Three actresses prepare to go on the road in a theater production of Lysistrata, Aristophanes' classic comic play about women and war. As they re-assess and deal with the problems in their ...
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The same movie with the same characters, cast and crew as I am Curious (Yellow), but with some different scenes and a different political slant. The political focus in Blue is personal ... See full summary »
Judy O'Brien is an aspiring ballerina in a dance troupe. Also in the company is Bubbles, a brash mantrap who leaves the struggling troupe for a career in burlesque. When the company ... See full summary »
Roy Del Ruth
The trio of actresses have ostensibly gathered to pay tribute to Mai Zetterling, but also reminisce about their own careers and the illustrious figures, including Ingmar Bergman, they have worked with.
Lena, aged twenty, wants to know all she can about life and reality. She collects information on everyone and everything, storing her findings in an enormous archive. She experiments with ... See full summary »
Separated identical twins ride an Orient Express unaware of each other: a feminist anarchist and a hedonistic courtesan, living under the powder-keg Austro-Hungarian Monarchy. Separate ... See full summary »
About the Swedish author Agnes Von Krusenstjerna (1894-1940), during her turbulent marriage with David Sprengel. In a hallucination Agnes is brought to a mental hospital in Venice, carrying her fictitious autobiography.
In documentary style, events in Petrograd are re-enacted from the end of the monarchy in February of 1917 to the end of the provisional government and the decrees of peace and of land in ... See full summary »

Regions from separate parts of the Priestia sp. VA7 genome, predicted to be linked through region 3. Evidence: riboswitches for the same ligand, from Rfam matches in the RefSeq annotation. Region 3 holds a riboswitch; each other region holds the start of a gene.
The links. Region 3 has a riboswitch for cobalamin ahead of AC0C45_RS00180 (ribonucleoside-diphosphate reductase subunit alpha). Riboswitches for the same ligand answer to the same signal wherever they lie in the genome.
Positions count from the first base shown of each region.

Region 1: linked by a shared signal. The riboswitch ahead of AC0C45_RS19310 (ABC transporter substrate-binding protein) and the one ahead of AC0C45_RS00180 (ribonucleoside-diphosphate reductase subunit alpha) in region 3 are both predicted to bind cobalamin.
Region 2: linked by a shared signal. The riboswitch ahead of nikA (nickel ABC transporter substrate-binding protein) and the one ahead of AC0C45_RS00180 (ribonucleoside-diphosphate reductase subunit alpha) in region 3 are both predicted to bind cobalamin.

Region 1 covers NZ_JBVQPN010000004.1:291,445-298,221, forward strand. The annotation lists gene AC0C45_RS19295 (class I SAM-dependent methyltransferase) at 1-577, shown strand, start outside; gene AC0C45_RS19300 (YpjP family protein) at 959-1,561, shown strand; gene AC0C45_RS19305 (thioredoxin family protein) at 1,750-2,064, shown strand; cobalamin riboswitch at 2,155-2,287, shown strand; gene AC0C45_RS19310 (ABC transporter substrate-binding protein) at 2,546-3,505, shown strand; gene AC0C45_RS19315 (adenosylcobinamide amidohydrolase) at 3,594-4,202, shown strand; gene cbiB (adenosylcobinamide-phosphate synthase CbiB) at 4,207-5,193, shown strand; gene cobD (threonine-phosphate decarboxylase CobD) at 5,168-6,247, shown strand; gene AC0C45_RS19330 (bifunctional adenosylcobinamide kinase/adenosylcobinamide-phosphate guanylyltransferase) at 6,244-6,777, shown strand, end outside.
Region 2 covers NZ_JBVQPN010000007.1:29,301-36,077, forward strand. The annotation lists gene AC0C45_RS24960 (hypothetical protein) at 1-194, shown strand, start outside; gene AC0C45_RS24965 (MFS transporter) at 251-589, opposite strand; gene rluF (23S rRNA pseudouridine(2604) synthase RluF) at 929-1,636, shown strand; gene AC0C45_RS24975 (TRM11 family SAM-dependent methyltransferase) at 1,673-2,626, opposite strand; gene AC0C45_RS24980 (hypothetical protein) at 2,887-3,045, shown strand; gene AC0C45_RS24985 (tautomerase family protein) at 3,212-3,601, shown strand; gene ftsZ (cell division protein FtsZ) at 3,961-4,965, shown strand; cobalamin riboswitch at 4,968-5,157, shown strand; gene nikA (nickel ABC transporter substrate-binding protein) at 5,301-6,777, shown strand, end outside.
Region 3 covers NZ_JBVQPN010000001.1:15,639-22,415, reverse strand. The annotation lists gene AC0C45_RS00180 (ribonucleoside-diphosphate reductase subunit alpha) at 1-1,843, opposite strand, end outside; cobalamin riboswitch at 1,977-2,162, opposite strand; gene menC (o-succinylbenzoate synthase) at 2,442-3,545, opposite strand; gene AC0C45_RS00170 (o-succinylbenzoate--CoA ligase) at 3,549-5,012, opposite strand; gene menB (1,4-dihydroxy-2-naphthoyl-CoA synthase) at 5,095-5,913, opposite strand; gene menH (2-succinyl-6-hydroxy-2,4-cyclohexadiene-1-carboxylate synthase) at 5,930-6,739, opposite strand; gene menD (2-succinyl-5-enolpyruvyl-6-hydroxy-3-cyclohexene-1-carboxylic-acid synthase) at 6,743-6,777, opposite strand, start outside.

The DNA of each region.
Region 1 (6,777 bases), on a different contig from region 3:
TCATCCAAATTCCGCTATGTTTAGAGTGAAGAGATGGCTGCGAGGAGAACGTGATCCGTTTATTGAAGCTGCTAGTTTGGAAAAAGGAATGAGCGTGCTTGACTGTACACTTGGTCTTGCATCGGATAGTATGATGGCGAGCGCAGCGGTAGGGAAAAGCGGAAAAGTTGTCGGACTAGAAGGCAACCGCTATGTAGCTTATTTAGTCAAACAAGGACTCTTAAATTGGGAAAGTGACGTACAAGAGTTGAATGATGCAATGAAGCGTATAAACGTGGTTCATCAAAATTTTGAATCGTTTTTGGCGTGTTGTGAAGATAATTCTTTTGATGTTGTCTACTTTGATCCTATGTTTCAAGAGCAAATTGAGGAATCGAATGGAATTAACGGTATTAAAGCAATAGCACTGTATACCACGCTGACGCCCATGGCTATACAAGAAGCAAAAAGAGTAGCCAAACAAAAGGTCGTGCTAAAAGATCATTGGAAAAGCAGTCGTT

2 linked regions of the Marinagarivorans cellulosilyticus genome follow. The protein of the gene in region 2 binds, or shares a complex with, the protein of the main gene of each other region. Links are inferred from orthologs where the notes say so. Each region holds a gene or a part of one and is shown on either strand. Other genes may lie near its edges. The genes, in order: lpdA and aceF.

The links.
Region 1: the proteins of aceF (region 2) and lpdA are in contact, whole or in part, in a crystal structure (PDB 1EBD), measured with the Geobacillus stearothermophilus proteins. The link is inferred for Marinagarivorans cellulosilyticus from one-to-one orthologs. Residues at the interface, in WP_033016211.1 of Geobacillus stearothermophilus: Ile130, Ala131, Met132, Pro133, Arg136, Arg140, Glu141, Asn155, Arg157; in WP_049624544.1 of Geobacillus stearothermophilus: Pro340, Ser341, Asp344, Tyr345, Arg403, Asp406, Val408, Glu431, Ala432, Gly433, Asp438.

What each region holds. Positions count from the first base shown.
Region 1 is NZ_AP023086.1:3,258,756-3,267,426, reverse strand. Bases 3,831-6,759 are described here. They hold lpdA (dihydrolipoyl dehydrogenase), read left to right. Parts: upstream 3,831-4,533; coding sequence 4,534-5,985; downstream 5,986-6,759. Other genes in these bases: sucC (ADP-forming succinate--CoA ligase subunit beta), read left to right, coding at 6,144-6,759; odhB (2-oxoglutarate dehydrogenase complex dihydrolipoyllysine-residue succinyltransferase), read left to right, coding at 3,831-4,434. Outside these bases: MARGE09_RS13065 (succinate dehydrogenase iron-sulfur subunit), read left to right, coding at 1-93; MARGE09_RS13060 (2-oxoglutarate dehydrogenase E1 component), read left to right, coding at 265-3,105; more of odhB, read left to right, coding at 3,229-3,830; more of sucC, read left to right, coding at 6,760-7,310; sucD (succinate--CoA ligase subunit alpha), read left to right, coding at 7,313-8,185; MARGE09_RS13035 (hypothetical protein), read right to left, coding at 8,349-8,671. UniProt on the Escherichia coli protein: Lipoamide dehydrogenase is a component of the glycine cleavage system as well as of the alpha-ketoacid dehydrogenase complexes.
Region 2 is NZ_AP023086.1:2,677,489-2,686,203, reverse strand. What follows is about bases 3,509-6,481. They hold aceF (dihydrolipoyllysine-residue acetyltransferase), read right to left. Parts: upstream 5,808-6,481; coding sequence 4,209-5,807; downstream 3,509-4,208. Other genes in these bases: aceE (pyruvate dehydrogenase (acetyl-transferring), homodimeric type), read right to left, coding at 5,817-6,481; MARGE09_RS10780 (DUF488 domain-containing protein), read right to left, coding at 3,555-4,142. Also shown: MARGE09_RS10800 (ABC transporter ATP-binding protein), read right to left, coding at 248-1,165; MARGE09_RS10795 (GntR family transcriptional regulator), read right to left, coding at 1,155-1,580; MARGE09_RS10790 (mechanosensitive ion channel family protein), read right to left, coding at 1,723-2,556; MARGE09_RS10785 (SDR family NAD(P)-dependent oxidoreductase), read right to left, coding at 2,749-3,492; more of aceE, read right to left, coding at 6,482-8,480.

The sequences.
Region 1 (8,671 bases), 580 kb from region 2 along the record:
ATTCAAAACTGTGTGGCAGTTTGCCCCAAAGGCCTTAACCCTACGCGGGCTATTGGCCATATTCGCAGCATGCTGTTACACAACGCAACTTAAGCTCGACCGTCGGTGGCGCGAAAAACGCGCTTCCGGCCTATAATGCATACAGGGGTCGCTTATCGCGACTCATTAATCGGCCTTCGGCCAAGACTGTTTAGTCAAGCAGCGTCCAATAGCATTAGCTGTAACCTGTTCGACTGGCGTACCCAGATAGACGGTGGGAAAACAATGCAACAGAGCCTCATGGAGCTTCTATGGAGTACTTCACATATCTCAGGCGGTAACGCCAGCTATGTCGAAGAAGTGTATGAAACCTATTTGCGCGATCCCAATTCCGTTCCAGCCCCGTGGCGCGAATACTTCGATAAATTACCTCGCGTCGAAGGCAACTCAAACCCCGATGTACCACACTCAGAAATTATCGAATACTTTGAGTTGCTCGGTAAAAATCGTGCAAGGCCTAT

Sergei M. Eisenstein
Three actresses prepare to go on the road in a theater production of Lysistrata, Aristophanes' classic comic play about women and war. As they re-assess and deal with the problems in their respective private lives, they recognize the parallels with the play and begin to realize that it is serious - even tragic - after all.Written by
This has become my favourite Swedish film. I've seen i t many times. At first I thought it would be gloomy and depressing in a Bergman way. It wasn't. It's a funny, spirited and inventive film.
It's nice to see that even swedes were caught up in the sixties and felt the charge of new ways of thinking and being. New ideas about social behavior, youth and womens place in society were taken up in "the Girls". It's refreshingly shown and not preachy. There's a lot of humour in it and the men get to say their opinions about women too so it's not one-sided.
Some reviewers here have commented on it as being dated. It is a product of it's time but some of the subjects it takes up are timeless. How much should a woman have to compromise with the male point of view? I think this is still a touchy subject. The film was controversial when it was released. It's not a traditional movie with a straight plot so some people might find it too unconventional. But, there are three great performances by some of the best Swedish actresses ever: Bibi Andersson, Harriet Andersson and Gunnel Lindblom who are all so delightfully energetic, lively and beautiful. They show different sides being a woman.
The film is very much a 1968 film but it's worth seeing for the great black and white photography, to see Sweden in the sixties, for the actors and for the imaginative direction by Mai Zetterling. I love it!
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